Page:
• 2 pcs M3x12 self-tapping screws (PH1 head) – for door fixing on extruder assembly (identical to the ones used for end-stops in early editions)

In early editions the end-stops are hitting against M3x12 self-tapping screws with PH1 heads, I have read that later they switched to Hex Socket (aka Allen) types.

Before assembling the printer I would like to tell you some basics and recommend to do further checks.

When the printer is powered it looks for a file called “101hero” on the SD card and starts to execute it (i.e. printing, moving, etc.). The file is a G-code file and has no extension, it is just “101hero” (when saving the file using Notepad on Windows to prevent it appending “.txt” change the “File type” drop-down to “All files (*.*)” or put the file name between quotes).

The button on the controller box simply resets the printer that causes it to re-initialize and looking for the file and execute it.

The pylons are identical except for the cable lengths and the labels that are on them, that is you can have them swapped and even replaced from a different package, they will work. One important note however – the end-stops are used to detect when the carriages reach the top of the pylon so the motor-end-stop pairs need to be kept consistent, if they are not then the controller will keep moving the carriage until you turn the power off.

A big warning: the power is not only sourced from the power connector but from USB as well – that is as long as your printer is connected over USB it will power the board – regardless of the power switch! Yeah, if you slide the switch to OFF the board will still be powered, although the printer will not operate properly due to the low current but you can damage the printer if you short something.

One more big warning: the controller has no flyback diodes to protect itself from inductive spikes. Simply put: only move the carriage slowly by hand because the motor generates current that will be fed back to the controller. If the current is too high (due to moving fast) it might damage your controller. Although I have not tested it yet, it might also be fed back over USB damaging your computer as well.

The printer has basically no customer support. As of March, 2017 the 101hero team is still busy shipping packages and really unresponsive to support questions, however there is a really active group on Facebook, the 101 Hero (Unofficial) and a forum at 101user.com.

Now it is time to start connecting things, meet me in part two.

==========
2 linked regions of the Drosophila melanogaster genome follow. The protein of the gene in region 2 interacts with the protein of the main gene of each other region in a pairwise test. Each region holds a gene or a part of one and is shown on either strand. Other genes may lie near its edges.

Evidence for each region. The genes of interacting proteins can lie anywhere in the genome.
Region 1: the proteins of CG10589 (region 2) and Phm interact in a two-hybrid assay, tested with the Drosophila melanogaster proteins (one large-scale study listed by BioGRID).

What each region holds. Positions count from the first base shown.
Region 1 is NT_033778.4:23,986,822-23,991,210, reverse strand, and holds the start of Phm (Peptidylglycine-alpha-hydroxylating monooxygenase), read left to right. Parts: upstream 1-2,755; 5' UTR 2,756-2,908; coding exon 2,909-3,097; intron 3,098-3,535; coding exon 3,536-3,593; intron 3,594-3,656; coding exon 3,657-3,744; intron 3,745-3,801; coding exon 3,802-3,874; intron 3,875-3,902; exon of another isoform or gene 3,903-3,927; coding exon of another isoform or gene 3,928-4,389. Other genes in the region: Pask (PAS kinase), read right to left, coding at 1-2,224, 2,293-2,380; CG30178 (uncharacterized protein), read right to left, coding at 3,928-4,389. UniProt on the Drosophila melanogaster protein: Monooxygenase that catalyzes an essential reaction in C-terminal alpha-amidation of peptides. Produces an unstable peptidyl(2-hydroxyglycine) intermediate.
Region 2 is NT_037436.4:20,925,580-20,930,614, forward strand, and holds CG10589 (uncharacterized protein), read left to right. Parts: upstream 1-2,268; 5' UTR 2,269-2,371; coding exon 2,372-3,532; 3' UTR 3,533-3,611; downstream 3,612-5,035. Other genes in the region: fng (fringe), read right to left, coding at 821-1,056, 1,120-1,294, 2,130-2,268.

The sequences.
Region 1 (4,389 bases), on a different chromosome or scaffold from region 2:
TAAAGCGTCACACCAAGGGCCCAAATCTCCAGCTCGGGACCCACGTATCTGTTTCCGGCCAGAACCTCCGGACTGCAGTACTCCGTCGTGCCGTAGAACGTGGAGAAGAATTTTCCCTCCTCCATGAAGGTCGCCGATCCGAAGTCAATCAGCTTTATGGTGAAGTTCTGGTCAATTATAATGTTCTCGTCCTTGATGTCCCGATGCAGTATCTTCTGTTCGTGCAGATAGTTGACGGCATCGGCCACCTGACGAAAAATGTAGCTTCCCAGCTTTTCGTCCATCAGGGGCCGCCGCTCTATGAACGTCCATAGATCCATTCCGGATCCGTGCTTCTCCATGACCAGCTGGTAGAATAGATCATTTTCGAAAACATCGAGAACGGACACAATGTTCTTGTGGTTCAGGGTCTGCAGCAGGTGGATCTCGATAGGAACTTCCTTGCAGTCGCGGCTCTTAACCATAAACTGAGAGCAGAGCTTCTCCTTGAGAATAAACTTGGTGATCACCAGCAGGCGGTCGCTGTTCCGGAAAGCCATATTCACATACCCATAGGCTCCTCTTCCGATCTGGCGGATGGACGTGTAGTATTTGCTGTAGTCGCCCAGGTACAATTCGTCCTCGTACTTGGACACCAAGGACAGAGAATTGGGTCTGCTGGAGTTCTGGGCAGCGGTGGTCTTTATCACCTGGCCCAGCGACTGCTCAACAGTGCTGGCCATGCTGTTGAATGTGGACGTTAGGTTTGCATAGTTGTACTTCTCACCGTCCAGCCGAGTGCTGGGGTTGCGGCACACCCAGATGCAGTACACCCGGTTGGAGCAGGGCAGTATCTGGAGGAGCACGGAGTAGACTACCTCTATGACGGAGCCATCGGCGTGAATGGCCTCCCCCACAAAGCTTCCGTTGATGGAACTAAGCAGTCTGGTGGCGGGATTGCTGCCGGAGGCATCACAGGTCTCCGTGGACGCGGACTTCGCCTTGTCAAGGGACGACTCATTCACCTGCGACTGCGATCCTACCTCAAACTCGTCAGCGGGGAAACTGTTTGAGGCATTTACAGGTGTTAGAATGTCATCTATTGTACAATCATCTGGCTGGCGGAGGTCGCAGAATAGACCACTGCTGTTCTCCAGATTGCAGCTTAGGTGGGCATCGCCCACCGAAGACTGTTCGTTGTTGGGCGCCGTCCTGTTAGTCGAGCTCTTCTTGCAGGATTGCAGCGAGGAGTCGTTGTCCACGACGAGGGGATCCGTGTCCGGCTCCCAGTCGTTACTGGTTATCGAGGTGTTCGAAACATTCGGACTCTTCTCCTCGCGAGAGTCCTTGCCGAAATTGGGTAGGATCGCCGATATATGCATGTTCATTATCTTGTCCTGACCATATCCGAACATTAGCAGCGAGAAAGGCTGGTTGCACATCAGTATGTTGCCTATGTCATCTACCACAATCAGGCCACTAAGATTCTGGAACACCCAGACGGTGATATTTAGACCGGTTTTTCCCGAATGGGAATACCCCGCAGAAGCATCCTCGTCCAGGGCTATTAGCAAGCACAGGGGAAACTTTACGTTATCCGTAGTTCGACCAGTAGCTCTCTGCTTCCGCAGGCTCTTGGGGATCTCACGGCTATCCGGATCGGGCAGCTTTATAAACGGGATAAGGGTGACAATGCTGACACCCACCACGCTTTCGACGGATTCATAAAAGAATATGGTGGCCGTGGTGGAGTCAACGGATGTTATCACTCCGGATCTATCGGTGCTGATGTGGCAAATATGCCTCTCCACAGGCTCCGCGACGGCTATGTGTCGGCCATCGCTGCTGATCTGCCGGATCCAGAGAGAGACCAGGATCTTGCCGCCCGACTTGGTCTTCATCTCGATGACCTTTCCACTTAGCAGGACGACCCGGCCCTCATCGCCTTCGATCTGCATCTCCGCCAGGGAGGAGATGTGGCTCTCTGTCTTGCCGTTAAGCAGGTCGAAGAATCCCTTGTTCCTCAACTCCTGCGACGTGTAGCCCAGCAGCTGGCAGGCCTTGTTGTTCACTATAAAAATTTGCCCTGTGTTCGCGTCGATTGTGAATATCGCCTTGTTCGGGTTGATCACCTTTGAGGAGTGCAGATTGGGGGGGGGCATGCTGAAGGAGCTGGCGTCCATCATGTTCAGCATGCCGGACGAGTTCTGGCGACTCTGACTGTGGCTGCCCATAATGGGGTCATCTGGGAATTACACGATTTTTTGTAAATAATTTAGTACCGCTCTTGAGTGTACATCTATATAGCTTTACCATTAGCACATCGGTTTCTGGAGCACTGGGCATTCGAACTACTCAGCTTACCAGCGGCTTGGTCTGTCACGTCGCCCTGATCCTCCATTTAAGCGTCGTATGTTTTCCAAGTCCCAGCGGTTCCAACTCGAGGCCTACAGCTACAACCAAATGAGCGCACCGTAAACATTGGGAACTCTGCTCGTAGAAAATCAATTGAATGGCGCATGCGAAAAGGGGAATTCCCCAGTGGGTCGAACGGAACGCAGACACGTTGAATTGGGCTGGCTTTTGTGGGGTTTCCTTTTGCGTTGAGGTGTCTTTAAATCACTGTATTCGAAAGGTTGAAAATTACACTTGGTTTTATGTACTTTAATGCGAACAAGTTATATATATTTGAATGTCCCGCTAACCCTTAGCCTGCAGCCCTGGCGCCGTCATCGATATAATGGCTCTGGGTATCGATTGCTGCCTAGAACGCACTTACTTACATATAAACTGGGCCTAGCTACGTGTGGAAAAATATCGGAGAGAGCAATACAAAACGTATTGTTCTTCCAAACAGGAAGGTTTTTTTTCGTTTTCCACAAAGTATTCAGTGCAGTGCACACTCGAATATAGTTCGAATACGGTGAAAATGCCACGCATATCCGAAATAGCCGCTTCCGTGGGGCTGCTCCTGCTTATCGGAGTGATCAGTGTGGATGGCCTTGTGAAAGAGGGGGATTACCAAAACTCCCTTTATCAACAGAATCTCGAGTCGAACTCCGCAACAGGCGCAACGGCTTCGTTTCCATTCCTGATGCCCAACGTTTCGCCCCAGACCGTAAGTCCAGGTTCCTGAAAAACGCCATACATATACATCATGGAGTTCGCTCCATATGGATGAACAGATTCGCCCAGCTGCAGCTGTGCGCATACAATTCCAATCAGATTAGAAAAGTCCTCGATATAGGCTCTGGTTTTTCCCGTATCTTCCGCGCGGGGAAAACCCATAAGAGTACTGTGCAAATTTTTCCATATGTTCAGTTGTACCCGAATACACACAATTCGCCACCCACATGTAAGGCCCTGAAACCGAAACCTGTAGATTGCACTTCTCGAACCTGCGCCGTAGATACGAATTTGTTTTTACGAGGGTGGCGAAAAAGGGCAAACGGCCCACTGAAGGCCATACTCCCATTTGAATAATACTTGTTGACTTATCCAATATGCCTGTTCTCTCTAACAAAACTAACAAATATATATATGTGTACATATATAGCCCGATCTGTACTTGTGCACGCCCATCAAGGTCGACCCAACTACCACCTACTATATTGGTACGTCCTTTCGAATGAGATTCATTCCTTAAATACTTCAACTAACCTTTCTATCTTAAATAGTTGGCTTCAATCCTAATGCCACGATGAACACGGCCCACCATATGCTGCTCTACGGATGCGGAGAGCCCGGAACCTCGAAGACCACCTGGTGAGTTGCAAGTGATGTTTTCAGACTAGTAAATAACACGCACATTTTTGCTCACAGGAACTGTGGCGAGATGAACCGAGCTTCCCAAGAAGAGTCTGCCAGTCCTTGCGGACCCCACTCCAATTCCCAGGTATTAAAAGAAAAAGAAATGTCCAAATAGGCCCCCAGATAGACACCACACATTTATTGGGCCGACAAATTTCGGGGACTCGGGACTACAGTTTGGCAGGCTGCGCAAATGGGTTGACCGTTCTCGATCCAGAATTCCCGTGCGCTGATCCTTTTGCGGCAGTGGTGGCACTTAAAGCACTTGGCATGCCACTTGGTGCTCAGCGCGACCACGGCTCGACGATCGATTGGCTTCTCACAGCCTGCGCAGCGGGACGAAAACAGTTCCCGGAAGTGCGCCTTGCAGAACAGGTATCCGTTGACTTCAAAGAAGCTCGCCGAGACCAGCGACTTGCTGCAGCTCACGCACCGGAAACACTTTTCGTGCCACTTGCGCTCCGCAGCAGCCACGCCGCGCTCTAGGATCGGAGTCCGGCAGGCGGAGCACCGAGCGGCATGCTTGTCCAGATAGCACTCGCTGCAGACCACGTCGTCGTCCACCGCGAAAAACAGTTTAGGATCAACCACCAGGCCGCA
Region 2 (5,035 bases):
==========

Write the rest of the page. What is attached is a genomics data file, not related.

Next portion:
Creating a mobile Wi-Fi network

As a part of a somewhat larger project I have been thinking about creating a mobile Wi-Fi network that can be carried around (and later can be extended to a network of multiple routers).

As I already have a PowerBank (basically a rechargeable battery with USB ports to charge a phone on the go) it looked like the ideal solution to use this as a power source. But then after a few searches of USB powered or at least 5 volts powered Wi-Fi access-points that meet my requirements to create a secured WDS (more on this in a later post) seemed to be too high. I found a few of them but they either were ridiculously priced or were given bad reviews.

At this time I realized that I had a good old Linksys WRT54GL router laying around. As this is a fairly common model with a quite favorable hackability factor, I did a quick research and found that this might be the best device for me.

IMG_9862_3_1600

The OpenWRT can be installed on this router and from software point of view it has all the features I want: WPA2 support, WDS (Wireless Distribution System – mesh, roughly), admin interface over HTTPS and is running Linux. Well, this last part was not strictly on the requirement list but hey, a device running Linux is always good to see (and opens up a lot of new opportunities).

On the hardware part I found out that the power adapter says it is supplying 12 volts and 0.5 amperes to the router. I found a few places where they told that just after the power jack there is a power regulator (a switching mode buck converter) that converts the voltage down to 3.3 volts. After taking apart I saw that this is indeed in place. Good thing about these buck converters that the input voltage range is usually wide, I found that it is about 3.7-16 volts, so it is more than suitable for my battery powered operation where the voltage drops over time when connected directly to the battery.

After finding out this wide range of input voltage I reconsidered my battery selection. Instead of using the PowerBank I decided to use a more universal solution – AA batteries. These can be found virtually anywhere and can be used for a lot more purposes when they are not used in this project. Also, hooking up 4 of them gives me 6 volts, but if I need more power then 8 of them is fine as well (giving 12 volts).

IMG_9865_3_1600

Here I used 2700 mAh batteries, 4 of them gives about 13 Wh (watt-hour) power (1.2 volts x 2.700 ampere-hour x 4), 8 of them gives about 26 Wh. If the router is consuming the maximum the original power adapter can provide (6 watts) then I can use the router for 2 hours straight from 4 batteries. But I really doubt that even a peak consumption ever reaches 6 watts.

Unfortunately it seems that the barrel plug power connector is not too stable (or maybe just the one I bought was of poor quality), when moving the router around a little a momentary loss of power (and therefore a reboot) was fairly common. So… as the router was already taken apart, I have soldered a pair of wires to the main board for the power and found a hole on the bottom of the case where I could bring the cable out without having to drill it.

It turned out to be working perfectly in the end.

In my next post I will write about making another WRT54GL mobile and setting up a WDS (Wireless Distribution System) to extend the range of the mobile Wi-Fi network.

VoCore: A coin-sized Linux computer with Wi-Fi for USD 20

In early July I’ve found an Indiegogo project of a miniature Linux powered computer called VoCore.

It is a RaLink RT5350 (360 MHz MIPS24KEc) based board with 8 MB SPI Flash (although Vonger, the creator of the project upgraded to a 16 MB Flash for the Indiegogo batch just because he’s a nice guy) with two 10/100 Mbps Ethernet interfaces, one USB 2.0 interface, a bunch of serial interfaces (UART, I2C, I2S, PCM, JTAG) and over 20 GPIOs. All these broken out to standard 1.27 mm connectors while keeping the size at 25×25 mm!